Letters to the Editor, Monday, March 12, 2018

PASSION: A Knights fan waves a flag in a sea of red and blue during Friday's match between Newcastle and Manly at McDonald Jones Stadium. Picture: Darren Pateman
PASSION: A Knights fan waves a flag in a sea of red and blue during Friday's match between Newcastle and Manly at McDonald Jones Stadium. Picture: Darren Pateman

I AM a Manly supporter of long standing and have attended many home games at our fortress in Brookvale, but never have I experienced the passion and excitement of the Newcastle fans at Friday night’s game.

This was the first home game of a team that has carried the wooden spoon for three years, yet there were well over 23,000 fans there. The game went to golden point and when Newcastle won it, you would have thought they had won the grand final!

Congratulations Newcastle Knights supporters – you deserve a great season for your dedication and belief (but I still think we’ll beat you next time).

Yvonne Blakiston, Lemon Tree Passage 

TRACKING PROGRESS

AS frequent users of train service between Newcastle and Sydney, we have some questions for the NSW Minister for Transport, Andrew Constance.

Will the proposed new trains for our “inter-city service”, which frequently takes up to three hours, have any toilets?

Will there be fixed seating, as opposed to the current reversible seats, which make for more enjoyable travelling?

Will the new carriages safely fit through the tunnels on either side of the Hawkesbury River, or will these tunnels need widening, like those on the Blue Mountains?

If the answer to any of these questions is “no”, then why are we buying these sub-standard carriages from Korea, rather than build them here in Newcastle, where we have the capability?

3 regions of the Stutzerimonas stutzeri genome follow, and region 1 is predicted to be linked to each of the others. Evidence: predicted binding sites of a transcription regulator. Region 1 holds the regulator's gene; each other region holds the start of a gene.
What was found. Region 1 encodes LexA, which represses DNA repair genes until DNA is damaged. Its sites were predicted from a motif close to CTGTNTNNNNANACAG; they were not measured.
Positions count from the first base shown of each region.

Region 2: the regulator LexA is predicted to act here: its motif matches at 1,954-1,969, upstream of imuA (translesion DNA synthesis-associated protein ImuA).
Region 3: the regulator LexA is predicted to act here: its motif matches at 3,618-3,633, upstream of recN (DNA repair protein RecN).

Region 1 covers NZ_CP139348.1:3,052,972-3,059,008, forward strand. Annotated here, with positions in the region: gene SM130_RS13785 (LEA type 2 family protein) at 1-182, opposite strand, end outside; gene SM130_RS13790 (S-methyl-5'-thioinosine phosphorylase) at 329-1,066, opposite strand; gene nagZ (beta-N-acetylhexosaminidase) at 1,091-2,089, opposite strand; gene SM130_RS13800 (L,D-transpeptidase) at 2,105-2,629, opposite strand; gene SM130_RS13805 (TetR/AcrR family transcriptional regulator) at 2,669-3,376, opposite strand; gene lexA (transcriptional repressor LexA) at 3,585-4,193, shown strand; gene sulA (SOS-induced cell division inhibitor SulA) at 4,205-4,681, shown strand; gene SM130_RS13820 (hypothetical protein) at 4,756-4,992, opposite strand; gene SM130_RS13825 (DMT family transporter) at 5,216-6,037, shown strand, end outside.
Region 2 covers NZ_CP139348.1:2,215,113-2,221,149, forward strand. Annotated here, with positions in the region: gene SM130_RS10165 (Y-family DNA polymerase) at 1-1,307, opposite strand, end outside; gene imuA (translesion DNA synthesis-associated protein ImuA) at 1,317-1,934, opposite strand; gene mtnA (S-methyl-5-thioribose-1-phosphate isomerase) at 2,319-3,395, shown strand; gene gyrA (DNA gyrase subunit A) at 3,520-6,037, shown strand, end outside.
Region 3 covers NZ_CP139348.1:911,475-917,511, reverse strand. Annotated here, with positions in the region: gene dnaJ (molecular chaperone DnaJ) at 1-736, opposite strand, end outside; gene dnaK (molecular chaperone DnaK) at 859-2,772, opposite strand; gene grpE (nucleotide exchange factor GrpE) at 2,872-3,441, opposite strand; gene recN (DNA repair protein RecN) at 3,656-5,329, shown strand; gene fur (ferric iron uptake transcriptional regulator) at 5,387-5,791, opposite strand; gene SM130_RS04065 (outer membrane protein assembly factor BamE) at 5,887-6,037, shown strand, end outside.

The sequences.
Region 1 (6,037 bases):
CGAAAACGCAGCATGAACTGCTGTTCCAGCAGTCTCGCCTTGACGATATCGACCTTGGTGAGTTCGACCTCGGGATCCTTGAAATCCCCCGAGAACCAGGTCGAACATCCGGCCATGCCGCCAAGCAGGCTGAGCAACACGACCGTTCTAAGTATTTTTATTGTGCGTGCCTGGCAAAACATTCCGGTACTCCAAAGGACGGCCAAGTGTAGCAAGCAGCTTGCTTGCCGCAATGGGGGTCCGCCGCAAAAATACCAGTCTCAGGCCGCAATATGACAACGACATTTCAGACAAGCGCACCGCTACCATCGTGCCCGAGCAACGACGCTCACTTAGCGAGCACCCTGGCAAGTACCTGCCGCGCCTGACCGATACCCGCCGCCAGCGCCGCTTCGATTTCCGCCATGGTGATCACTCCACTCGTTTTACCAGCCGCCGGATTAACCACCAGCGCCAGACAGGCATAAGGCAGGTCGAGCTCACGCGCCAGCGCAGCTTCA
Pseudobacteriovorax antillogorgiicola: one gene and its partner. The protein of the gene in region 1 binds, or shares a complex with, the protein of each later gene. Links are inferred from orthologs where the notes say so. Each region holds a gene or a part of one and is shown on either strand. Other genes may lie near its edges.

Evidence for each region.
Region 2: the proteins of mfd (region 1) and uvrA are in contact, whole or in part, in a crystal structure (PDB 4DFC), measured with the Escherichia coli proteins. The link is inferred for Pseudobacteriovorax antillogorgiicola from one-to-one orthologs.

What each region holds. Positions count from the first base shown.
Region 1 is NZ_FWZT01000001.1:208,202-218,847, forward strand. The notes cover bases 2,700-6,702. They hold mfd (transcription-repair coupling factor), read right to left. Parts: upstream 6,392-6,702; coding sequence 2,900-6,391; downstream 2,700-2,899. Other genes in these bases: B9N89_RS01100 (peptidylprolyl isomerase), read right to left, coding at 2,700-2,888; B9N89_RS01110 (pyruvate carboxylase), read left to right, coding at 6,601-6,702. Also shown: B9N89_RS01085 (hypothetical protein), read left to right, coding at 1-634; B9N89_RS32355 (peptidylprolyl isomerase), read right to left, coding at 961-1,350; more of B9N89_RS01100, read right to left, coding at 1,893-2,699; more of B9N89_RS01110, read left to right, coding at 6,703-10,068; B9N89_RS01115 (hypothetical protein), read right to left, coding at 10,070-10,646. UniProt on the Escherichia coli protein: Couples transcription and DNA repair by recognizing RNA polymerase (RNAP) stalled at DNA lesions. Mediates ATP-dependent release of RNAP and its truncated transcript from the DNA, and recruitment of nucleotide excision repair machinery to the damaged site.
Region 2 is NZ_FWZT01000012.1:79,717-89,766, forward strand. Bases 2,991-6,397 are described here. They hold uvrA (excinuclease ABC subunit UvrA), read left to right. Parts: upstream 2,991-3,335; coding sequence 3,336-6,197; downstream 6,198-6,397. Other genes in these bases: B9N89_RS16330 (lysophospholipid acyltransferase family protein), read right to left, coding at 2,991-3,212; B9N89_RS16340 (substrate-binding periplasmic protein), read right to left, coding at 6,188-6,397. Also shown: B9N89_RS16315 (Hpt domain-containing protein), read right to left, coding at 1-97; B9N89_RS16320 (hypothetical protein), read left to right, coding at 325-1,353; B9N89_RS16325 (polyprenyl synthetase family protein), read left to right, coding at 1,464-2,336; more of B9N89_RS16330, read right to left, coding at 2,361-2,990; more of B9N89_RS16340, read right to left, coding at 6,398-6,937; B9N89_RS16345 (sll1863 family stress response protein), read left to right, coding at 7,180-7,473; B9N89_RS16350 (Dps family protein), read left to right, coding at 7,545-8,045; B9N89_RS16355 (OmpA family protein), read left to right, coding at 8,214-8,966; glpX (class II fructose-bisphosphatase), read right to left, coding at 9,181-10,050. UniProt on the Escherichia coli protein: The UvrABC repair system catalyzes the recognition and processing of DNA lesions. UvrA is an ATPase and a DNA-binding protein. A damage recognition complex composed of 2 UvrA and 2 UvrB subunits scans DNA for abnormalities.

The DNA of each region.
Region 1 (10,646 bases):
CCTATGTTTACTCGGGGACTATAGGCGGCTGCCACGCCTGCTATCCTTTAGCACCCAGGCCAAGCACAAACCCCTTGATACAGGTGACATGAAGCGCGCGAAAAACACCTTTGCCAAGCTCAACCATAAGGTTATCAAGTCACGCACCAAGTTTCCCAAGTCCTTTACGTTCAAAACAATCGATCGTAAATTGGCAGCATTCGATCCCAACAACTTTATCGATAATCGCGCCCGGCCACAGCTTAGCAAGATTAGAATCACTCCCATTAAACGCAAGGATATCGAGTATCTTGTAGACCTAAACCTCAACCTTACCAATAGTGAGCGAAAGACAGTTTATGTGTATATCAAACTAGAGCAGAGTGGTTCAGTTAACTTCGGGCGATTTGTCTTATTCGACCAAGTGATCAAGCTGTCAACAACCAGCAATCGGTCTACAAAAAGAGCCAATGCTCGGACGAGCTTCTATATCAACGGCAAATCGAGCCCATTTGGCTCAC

Isabel and Doug Hewitt, Hamilton

GET THE LITTLE THINGS RIGHT

AS A seasoned domestic traveller, I couldn’t agree more with your previous writers regarding Newcastle’s lack of a proper, dedicated tourist information centre. It has been a beef of mine for a long time.

The recently-revealed grand plans for the overseas tourists of the future (‘Newcastle visitor economy series’, Newcastle Herald, 24/2-3/3) all sound like ‘pie in the sky’ to me; no mention of our own domestic tourists or for facilities to cater for their needs.

Towns large and small throughout our great land all have dedicated tourist information centres. They are usually manned by cheerful, knowledgeable locals who are happy to go the extra mile to satisfy your query. They are always my first stop in a new town. As an example, the centre in Armidale ran a free, daily, two-hour minibus tour of the city, completely manned by volunteers.

With a bit of forethought, an information centre could have been located in the new bus terminus to be built on the old The Store site, ready to serve train travellers and others arriving in our city. I suggested a proper interstate coach terminal there, something else we’ve never had, but it is all for Keolis-Downer apparently.

Ian Wright, Cameron Park

MINERS’ NINE BIG NIGHTS IN

IT’S about 60 years since the famous “stay-in strike” took place at Wallarah Colliery at Catherine Hill Bay.